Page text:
Thursday, January 20, 2011

Teaching Children to Handle Dissappointment

Do you remember the Texas mom who tried to hire a hitman in an attempt help her daughter make the cheerleading squad? She decided that the girl competing against her daughter would be too devastated to try out for the squad if the girl’s mother were murdered. I realize this is an extreme case (so extreme two movies were made about the story), but many parents, to a lesser degree, believe their duty requires them to take extreme measures to insure a smooth path for their children. Rather than guide children, many parents try to insulate them.

Insulating children from all disappointment pads their self-esteem to dangerous levels. Two results are likely. First, they will begin to think that the world is something they control. At the least, they will begin to expect life to always turn out according to their predilection. After all, no matter how I perform, someone is going to make me feel good about it. Over indulgence in praise and rewards will condition children to believe that they will always receive something in return. Conversely, that’s not how the real world works. Sometimes, you must do the right thing because it is the right thing to do, not because your will be praised. And in every day of life, you should perform at the top of your game even if you know you are not the best in the world. Children should learn the enjoyment and satisfaction of knowing that they gave it their best.

Secondly, they will fail to learn how to handle disappointments. According to a Kansas State study, anxiety problems among college students rose to 62%. They claim that life for a college student is harder than it was 10 years ago. For me, this begs the question, “Is it really harder, or do they fail to handle stress like students in times past?” Are they accustomed to parents and teachers solving their problems for them? According to the Surgeon General, 1 in 5 children suffer from a diagnosable mental illness. Why are these rates so high? The answer is not short and cannot be reduced to one issue. Nevertheless, it appears the national “state of our emotions” indicates a people having very thin skin.
Consider some principles to apply as we deal with children’s disappointments:

1. The Principle of Consequences. Our children need to learn the law of sowing and reaping, not the expectancy that parents and teachers will insure a perfect outcome. Children must learn that actions have consequences – good and bad. This principle applies to school work, friendships, family relationships, athletics, arts, and spirituality. Some practice with dedication; that’s why they can play the violin well, pitch a killer fastball, or create a beautiful painting. Some procrastinate; that’s why they are always disappointed with their grades, stressed about finishing their assignments, and unable to deliver their best work. Others manage their time well; they are able to fit in school work, family time, and enjoyable activities. Kids need to learn that many of their frustrations are consequences of their actions. If we step in, take over, and eliminate the obstacle for them, we have missed an opportunity to teach them the Principle of Consequences. Rather, steer them in the right direction, helping them learn to change their own behavior. Make sure they never become accustomed to expecting someone else to make their life better for them.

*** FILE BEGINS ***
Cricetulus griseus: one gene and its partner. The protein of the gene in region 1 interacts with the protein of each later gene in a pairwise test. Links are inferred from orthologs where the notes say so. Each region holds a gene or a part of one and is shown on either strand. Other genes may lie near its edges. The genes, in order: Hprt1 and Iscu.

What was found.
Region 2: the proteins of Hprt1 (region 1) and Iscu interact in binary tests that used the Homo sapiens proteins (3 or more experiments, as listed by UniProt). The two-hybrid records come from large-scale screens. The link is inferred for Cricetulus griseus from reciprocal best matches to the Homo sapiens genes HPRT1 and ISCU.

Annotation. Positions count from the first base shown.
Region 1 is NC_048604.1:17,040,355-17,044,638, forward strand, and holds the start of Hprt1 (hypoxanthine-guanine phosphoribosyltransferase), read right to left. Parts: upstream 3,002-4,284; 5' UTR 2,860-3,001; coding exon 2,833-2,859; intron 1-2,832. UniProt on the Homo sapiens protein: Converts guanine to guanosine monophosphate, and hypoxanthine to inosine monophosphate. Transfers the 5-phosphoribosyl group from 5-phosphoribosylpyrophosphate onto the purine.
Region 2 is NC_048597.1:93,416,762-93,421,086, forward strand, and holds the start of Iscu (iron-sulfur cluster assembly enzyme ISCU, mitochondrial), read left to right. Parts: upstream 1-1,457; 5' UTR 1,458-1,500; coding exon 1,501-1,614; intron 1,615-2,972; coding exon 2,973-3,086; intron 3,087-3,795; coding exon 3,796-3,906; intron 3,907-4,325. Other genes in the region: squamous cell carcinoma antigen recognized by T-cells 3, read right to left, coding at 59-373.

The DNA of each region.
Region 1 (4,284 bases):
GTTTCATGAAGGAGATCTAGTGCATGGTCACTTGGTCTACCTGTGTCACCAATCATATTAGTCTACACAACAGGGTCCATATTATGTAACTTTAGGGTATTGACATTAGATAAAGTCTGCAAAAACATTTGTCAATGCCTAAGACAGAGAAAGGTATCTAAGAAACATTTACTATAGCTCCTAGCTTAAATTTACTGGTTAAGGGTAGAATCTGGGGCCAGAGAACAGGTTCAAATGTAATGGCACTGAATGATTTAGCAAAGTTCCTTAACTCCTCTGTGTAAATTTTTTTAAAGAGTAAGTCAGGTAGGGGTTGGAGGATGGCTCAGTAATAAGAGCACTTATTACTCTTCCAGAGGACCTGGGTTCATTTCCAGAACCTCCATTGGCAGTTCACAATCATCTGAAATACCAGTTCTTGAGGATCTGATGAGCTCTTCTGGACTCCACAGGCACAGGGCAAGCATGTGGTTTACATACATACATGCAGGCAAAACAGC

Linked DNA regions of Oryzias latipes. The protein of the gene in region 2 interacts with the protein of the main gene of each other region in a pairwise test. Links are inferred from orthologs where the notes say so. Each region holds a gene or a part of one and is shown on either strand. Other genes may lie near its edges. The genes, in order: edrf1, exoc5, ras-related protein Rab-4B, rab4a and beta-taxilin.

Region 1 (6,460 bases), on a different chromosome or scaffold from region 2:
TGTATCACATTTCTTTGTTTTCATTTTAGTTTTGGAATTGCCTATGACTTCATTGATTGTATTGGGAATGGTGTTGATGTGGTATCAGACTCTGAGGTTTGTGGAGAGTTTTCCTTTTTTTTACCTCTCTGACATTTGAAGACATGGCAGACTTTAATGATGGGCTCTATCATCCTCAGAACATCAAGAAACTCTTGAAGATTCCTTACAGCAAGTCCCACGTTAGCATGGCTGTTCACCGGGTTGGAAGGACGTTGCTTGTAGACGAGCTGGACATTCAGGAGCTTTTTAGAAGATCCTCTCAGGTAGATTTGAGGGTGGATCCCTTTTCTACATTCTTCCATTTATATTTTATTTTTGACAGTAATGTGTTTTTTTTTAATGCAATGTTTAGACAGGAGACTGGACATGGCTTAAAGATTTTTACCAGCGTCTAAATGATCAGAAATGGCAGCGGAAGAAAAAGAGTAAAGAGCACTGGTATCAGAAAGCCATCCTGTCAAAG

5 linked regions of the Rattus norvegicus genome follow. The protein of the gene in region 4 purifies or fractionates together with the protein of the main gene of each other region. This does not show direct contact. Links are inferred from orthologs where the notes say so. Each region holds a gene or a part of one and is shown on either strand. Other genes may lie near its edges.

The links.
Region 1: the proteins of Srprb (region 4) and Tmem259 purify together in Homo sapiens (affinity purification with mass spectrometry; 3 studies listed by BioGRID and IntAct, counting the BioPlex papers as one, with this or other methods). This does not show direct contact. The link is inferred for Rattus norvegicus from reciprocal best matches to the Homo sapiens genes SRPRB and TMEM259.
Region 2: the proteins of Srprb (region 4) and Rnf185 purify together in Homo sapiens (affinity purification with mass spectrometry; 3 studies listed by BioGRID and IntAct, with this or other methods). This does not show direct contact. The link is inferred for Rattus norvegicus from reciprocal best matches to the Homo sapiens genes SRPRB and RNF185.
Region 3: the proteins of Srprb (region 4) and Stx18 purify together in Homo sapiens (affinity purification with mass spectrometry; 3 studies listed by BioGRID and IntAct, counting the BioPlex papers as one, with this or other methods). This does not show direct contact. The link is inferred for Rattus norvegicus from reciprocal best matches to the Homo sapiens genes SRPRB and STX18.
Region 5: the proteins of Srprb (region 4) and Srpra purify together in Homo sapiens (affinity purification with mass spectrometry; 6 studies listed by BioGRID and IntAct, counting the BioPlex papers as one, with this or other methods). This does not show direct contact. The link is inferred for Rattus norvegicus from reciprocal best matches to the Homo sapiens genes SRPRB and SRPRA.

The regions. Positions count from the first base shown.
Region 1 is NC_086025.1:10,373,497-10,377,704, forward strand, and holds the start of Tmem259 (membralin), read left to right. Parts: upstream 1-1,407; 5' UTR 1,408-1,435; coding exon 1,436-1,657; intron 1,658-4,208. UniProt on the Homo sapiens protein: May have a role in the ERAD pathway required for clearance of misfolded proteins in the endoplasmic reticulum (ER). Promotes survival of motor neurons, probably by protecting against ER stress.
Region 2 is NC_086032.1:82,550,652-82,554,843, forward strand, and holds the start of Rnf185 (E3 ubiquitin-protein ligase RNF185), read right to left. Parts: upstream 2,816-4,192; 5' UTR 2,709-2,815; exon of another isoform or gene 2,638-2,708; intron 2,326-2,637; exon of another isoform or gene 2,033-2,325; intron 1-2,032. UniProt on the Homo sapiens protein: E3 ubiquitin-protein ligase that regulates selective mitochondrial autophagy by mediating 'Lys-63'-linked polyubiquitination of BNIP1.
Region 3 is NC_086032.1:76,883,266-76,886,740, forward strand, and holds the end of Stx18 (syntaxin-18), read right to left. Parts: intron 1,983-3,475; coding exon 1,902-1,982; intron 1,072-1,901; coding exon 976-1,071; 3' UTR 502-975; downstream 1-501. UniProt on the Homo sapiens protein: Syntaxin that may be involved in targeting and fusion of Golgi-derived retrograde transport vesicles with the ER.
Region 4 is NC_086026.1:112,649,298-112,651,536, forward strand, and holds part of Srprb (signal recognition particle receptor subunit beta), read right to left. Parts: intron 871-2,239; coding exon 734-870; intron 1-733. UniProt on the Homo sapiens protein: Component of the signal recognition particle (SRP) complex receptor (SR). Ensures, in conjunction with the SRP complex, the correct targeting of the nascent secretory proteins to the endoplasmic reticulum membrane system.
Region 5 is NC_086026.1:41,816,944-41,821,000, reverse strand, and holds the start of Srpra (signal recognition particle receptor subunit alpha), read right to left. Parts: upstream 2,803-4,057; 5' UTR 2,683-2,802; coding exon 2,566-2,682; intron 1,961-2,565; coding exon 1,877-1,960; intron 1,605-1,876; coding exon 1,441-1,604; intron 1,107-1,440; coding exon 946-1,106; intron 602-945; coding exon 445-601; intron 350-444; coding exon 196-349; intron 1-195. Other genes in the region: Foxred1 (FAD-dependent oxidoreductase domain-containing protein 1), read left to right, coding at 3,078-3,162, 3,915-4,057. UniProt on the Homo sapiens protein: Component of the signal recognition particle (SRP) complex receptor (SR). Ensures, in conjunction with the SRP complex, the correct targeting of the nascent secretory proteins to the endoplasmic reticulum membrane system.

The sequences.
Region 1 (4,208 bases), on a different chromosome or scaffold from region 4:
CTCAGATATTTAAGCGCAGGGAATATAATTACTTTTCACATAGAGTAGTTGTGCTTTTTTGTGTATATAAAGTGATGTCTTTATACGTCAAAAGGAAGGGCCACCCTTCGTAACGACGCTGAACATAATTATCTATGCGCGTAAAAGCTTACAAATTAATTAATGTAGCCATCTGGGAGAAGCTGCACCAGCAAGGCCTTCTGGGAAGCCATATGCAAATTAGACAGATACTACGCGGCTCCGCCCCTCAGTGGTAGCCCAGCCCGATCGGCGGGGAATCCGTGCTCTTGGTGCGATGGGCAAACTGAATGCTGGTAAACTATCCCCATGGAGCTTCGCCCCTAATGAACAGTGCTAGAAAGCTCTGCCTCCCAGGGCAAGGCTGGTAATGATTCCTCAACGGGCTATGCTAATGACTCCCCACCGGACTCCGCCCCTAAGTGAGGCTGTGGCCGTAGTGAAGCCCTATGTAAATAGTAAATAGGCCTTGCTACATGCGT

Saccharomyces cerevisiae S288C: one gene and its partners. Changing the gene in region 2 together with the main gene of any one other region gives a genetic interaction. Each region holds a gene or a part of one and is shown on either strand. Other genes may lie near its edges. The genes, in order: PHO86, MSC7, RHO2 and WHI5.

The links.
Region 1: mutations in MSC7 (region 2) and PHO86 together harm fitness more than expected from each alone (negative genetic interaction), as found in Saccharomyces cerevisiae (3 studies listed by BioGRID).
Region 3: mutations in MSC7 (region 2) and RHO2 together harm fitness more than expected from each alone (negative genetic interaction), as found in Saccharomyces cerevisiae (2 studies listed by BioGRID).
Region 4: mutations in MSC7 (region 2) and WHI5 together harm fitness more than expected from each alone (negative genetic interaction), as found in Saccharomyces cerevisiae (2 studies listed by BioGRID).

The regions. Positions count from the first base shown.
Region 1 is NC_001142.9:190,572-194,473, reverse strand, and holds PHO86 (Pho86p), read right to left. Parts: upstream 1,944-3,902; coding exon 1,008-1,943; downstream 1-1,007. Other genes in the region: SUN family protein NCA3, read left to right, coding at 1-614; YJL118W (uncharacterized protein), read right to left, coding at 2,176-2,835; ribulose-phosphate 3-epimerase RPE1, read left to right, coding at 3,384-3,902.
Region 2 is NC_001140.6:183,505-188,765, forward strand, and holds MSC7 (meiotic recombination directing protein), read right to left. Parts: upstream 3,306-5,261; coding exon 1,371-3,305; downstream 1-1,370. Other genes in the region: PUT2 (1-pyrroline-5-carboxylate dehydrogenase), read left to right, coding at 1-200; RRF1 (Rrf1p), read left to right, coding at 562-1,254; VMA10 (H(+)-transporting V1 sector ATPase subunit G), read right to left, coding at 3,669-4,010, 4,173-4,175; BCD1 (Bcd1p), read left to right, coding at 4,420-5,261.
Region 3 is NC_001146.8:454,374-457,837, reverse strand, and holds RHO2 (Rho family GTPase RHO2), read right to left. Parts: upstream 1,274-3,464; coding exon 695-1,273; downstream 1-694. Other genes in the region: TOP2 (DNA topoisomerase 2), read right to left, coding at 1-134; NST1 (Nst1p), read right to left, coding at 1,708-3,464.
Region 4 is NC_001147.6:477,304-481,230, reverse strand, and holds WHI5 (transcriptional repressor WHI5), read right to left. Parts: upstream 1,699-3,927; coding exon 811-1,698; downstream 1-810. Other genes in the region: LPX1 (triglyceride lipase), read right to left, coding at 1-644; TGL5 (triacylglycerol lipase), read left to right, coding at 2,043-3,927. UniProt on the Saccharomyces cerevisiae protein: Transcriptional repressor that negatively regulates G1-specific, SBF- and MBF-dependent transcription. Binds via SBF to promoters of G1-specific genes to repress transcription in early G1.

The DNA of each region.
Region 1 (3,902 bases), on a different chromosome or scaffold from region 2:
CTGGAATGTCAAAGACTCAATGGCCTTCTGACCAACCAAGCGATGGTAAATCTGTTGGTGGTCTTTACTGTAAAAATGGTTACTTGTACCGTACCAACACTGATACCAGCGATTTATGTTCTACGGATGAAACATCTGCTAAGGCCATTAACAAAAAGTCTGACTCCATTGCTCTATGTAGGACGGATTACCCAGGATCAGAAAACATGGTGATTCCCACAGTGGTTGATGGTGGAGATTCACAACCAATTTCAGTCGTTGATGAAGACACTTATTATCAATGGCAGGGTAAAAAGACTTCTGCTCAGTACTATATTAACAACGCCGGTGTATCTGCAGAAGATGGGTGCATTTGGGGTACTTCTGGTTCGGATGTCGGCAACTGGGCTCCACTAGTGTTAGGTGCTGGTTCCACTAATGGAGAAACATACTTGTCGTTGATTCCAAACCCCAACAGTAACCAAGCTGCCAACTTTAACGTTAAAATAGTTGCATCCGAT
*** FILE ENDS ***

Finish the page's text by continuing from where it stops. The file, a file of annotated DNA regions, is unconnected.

2. The Principle of Encouragement. Flattery and false praise can produce two opposite outcomes. Children will believe they always are great or never are great. The outcome lacks balance. Children who see the ridiculousness of false praise can become paranoid, wondering if they are really good at anything. After all, since mom and dad praise everything they do, they can’t be trusted to offer genuine advice. Children who absorb flattery with eagerness begin to think they are great at everything. Then when mom and dad are no longer around to offer praise, the child is unprepared to deal with the fact that no one else thinks they are great. So what is the alternative to praising children? Encourage them. Bring attention to their good behavior, not just their performance. Rather than praising them for being a beautiful, intelligent, talented kid (don’t be fooled into thinking that they really believe you believe that), encourage them to keep up the good work. They will learn that success is its own reward, finding fulfillment in the success rather than the praise of others.
3. The Principle of Unconditional Love. At times, disappointments result from hard luck. He did the best he could but still lost the spelling bee, got cut from the basketball team, or failed his driver’s education test. Sometimes, kids learn from experience that life isn’t fair. Even when it is fair, fair is not always fun. This is why children need parents who express their unconditional love. Homes should be a place where kids find retreat and acceptance, not unnecessary criticism and unrealistic expectations. Their boyfriend may break up with them, their friends may call them names on the playground, or they may get picked last for tag football teams; but home should be a place where they can count on unconditional love. Even when mom and dad are disappointed with them, their love should never be a question.

Remember that the Heavenly Father’s strategy for teaching children about His love is the example of earthly fathers and mothers. Scripture never tells us of a promise that our Father will eliminate disappointments and remove trouble. There are, however, many Scriptures that teach us to cast our cares on Him because He cares for us. Let’s represent our Heavenly Father well to our children. Eliminating childhood disappointments is impossible , and attempting it is unhealthy. Teach them how to handle disappointment and you have taught them a skill they will use for the rest of their life.

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